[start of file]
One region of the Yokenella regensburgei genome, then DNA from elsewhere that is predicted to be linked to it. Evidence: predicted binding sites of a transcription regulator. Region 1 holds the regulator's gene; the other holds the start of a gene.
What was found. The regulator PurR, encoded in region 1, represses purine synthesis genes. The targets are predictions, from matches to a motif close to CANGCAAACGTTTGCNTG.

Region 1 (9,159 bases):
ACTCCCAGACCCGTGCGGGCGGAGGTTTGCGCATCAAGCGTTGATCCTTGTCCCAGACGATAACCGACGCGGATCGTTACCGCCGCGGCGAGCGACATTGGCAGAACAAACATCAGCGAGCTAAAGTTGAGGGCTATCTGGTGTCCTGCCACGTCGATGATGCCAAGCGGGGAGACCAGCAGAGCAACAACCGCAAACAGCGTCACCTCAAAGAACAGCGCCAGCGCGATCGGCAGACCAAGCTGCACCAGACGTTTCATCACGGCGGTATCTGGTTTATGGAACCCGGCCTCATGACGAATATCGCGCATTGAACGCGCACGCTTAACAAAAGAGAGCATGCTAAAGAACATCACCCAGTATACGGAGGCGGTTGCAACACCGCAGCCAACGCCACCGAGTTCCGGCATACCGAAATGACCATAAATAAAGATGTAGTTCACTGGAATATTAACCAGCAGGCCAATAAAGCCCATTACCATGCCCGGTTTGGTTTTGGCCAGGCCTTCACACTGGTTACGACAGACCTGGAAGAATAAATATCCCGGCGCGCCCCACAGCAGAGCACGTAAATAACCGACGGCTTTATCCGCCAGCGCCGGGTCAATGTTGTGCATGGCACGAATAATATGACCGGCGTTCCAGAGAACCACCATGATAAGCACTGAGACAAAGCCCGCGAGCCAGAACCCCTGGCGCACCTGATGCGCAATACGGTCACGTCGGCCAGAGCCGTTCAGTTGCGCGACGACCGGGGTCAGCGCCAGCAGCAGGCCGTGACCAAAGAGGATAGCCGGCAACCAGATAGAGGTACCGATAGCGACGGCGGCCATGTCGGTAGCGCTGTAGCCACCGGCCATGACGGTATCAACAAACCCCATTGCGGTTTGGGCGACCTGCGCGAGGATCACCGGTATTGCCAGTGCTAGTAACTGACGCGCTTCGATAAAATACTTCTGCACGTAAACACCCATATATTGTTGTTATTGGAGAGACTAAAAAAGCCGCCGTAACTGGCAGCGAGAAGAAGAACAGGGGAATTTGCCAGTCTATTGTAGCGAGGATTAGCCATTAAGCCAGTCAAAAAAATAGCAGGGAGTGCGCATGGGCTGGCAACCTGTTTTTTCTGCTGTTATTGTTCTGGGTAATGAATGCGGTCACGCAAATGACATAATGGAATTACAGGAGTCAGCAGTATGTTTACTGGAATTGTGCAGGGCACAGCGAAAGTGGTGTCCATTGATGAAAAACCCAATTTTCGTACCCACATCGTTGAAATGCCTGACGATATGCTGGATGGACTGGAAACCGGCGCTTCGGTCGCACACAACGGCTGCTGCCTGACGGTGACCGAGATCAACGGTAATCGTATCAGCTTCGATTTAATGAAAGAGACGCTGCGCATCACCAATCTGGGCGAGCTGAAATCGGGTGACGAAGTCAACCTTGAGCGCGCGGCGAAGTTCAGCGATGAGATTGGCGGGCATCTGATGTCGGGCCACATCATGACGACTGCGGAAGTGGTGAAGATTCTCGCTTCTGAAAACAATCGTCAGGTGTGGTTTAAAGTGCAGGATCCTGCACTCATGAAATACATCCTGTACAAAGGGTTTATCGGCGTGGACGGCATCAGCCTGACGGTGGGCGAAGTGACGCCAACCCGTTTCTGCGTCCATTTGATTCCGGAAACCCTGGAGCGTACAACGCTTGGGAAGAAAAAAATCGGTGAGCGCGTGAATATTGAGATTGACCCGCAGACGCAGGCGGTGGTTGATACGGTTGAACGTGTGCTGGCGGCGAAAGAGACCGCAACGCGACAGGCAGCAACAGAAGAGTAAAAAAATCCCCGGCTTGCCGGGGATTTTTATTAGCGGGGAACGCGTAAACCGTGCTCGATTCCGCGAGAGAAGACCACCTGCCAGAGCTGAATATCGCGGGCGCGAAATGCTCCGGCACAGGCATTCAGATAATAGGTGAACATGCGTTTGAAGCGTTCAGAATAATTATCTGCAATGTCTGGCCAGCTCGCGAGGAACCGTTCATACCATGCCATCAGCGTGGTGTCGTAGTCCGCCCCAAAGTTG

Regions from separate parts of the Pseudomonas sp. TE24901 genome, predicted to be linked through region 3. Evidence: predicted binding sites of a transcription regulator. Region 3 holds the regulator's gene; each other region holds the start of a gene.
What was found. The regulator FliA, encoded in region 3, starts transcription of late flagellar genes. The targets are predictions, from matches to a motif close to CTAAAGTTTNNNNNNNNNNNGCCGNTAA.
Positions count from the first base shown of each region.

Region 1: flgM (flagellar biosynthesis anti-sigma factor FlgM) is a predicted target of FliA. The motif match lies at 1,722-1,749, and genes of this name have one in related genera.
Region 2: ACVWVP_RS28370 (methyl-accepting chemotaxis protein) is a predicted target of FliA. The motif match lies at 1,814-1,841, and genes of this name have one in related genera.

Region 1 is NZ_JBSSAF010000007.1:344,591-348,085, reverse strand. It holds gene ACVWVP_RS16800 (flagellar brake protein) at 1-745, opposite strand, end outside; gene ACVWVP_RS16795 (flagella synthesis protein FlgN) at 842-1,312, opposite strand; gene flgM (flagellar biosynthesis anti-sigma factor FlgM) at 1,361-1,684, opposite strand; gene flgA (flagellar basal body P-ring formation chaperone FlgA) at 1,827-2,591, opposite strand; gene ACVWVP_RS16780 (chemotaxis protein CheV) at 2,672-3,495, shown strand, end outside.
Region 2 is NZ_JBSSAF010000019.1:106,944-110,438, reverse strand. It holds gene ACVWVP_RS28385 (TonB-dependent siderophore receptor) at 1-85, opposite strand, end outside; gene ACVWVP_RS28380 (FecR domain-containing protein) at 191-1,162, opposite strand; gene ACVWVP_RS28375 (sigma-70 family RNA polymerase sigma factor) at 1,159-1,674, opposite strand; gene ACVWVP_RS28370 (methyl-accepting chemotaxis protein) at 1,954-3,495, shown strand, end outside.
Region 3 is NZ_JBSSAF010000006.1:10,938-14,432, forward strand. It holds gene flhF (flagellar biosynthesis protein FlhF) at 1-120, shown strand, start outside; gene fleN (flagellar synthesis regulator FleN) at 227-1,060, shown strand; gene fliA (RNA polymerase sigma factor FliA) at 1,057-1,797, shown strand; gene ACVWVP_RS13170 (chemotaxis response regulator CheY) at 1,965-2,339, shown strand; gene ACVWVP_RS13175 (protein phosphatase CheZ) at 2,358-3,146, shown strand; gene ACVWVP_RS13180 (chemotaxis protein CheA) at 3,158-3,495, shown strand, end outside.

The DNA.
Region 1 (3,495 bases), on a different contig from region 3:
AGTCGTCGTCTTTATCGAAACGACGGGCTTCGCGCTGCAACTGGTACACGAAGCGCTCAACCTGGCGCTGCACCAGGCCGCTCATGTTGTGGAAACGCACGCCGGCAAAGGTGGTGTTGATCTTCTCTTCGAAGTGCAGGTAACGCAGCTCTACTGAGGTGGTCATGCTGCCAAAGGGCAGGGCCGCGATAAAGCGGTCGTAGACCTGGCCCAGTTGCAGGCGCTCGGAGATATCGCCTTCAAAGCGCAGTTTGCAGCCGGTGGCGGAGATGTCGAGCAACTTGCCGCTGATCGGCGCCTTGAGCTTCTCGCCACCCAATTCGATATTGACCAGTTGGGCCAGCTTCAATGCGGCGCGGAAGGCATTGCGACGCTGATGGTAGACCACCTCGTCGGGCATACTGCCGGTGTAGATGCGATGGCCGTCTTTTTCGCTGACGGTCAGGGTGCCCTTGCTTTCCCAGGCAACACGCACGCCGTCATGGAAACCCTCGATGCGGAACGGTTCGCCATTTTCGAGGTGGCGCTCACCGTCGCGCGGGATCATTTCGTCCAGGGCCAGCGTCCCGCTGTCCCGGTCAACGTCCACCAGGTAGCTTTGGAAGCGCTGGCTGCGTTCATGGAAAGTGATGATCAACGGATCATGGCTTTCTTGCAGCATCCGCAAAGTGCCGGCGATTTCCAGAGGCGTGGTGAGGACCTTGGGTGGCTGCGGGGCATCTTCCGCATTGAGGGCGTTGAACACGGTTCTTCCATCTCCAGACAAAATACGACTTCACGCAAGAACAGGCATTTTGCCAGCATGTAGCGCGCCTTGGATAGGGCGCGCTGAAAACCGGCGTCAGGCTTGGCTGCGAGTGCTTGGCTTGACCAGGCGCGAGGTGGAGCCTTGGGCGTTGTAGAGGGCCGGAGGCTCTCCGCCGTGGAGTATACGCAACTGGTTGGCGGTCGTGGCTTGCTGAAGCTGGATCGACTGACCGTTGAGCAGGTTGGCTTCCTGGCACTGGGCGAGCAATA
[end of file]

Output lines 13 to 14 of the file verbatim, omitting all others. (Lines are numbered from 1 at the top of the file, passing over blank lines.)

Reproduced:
The DNA.
Region 1 (3,495 bases), on a different contig from region 3: